A lot of things can be done to fill the function of the sermon.  It can be placed at various points in the proclamation portion, or it can be divided into smaller portions and alternated with prayer and music.


 The section I’ve called “response” includes the offering of money. Prayer, scripture, and songs can accompany this material response to God’s love.  The physical mode of taking the offering also can vary.  Besides  “passing the basket”, there are times when the  whole congregation might file to the front, or other times when  the offering would be placed in the back as people enter, and brought forward to be received.  Sometimes canned food to be given to the poor or Christmas baskets can be brought forward and thus the social works of the congregation can be acknowledged right in the worship service.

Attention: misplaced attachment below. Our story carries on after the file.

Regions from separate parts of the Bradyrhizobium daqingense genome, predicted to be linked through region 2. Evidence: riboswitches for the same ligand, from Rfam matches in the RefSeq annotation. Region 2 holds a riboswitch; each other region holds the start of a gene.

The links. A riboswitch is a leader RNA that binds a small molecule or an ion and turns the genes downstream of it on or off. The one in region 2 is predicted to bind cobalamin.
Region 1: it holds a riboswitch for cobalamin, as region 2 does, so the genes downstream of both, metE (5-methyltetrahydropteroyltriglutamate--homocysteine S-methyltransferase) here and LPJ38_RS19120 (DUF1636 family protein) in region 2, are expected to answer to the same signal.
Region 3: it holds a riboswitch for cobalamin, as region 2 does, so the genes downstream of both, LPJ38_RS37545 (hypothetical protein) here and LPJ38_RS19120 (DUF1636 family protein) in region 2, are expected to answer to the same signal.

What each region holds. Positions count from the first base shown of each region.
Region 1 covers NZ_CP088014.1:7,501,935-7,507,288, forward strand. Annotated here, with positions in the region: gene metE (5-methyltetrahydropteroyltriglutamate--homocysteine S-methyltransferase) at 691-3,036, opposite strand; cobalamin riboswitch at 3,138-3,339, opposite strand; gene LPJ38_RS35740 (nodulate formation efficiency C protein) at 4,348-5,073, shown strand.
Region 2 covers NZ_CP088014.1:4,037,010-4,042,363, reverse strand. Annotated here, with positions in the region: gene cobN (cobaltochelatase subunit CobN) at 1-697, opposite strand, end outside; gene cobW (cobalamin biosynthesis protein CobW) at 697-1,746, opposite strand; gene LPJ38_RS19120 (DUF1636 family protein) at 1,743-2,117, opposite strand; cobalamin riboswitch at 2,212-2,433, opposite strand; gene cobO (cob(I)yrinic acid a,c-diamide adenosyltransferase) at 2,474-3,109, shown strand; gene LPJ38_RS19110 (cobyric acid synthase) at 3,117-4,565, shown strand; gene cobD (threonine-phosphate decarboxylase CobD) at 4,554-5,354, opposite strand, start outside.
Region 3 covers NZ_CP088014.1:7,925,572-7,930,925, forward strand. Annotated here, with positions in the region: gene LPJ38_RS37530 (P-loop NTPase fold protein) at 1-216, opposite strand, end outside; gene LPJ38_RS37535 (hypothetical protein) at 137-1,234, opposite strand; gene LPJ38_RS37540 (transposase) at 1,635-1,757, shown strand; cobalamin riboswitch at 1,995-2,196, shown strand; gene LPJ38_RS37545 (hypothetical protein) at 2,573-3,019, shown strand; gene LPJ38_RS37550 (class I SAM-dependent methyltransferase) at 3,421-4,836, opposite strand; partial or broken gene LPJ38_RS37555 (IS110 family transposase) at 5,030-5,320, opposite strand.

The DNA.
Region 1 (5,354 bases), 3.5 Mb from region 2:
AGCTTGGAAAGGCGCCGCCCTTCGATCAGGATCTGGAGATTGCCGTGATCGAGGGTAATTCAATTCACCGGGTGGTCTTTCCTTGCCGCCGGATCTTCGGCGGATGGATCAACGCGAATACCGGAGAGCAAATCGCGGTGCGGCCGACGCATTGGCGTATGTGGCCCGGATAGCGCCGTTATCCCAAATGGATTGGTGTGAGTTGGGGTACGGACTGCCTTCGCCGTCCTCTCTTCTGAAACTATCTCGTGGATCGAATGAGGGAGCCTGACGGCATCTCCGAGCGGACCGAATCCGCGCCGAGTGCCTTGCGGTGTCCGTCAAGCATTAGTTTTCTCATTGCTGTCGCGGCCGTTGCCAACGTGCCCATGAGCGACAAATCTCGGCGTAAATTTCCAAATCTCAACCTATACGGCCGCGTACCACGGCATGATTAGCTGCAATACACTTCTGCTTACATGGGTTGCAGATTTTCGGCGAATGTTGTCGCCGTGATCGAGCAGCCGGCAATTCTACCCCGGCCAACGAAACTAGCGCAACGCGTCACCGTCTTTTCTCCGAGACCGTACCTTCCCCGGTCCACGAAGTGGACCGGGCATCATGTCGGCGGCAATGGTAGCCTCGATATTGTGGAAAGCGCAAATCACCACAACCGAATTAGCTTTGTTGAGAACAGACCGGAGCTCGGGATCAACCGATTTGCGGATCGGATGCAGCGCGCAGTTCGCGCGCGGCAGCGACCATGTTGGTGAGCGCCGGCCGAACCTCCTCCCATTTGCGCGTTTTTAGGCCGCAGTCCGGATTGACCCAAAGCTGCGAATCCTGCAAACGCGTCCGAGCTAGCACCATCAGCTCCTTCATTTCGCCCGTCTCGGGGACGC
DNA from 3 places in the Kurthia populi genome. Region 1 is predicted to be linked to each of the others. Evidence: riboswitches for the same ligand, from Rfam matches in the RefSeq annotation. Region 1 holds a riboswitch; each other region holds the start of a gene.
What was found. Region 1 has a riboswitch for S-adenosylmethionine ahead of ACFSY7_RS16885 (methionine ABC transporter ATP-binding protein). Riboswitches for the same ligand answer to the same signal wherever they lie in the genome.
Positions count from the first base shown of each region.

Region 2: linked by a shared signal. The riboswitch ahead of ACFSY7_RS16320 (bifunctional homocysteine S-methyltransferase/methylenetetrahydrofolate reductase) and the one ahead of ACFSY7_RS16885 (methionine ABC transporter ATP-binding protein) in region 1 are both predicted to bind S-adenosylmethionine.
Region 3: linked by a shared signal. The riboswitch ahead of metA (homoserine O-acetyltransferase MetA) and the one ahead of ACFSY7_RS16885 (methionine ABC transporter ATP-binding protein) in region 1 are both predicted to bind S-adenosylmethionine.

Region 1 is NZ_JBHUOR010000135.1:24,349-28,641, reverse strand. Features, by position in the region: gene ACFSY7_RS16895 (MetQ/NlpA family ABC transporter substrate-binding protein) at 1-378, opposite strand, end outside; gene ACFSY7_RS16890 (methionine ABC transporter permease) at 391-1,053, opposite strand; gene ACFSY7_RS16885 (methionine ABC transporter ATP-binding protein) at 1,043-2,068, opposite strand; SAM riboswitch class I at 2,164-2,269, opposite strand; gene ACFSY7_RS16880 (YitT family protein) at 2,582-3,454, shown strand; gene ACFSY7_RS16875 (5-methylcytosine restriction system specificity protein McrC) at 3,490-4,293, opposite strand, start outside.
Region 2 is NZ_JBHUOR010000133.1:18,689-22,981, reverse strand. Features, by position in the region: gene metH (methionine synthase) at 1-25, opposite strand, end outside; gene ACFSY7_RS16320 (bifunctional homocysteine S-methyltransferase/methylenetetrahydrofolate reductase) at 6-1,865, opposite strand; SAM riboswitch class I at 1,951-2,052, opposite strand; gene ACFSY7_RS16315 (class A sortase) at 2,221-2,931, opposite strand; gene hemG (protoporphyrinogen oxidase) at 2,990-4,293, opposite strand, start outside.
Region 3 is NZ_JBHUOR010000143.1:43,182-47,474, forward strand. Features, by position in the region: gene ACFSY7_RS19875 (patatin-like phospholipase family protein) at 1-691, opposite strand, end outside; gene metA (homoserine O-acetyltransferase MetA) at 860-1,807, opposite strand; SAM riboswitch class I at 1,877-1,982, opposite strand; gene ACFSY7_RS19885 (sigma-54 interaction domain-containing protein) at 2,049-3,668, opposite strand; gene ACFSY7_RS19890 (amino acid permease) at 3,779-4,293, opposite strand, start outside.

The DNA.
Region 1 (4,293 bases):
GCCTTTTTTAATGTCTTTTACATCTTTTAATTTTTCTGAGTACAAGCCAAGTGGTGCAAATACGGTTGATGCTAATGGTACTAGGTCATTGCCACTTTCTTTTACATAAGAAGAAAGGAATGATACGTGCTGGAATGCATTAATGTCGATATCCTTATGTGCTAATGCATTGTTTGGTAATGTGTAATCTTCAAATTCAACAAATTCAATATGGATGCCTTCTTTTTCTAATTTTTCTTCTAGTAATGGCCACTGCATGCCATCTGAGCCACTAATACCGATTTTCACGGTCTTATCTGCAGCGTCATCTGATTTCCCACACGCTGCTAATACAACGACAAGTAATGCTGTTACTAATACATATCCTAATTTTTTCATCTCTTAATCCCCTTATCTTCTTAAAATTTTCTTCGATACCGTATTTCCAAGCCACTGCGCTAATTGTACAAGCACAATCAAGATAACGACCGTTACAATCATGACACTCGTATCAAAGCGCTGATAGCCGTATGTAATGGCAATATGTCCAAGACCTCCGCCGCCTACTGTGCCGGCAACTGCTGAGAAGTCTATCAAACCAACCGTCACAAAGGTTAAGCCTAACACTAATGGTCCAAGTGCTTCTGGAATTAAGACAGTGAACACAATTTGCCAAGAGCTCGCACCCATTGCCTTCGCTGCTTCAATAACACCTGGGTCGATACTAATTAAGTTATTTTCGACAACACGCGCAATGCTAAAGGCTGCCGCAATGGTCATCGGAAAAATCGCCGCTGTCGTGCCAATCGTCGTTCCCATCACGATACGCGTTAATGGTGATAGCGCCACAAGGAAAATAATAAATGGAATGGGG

The use of Psalm 51 (Create in me a Clean heart…) at the time of the offering in the traditional service suggests that this portion can also be a time to consciously respond by offering one’s self to God.  Worship planners need to devise materials that allow the congregation together to make a profession of what it really means that Jesus is Lord in their lives, whether this be done by providing responsive readings, or prayers, or occasions for individuals to share what God’s Word has accomplished in their lives.  Many hymns, anthems, and solos which some deem inappropriate for the liturgical service because they are said to be “subjective” are in fact remarkably apt for inclusion during the “response” part of the service.  They are, in fact, individual “responses” to God’s work.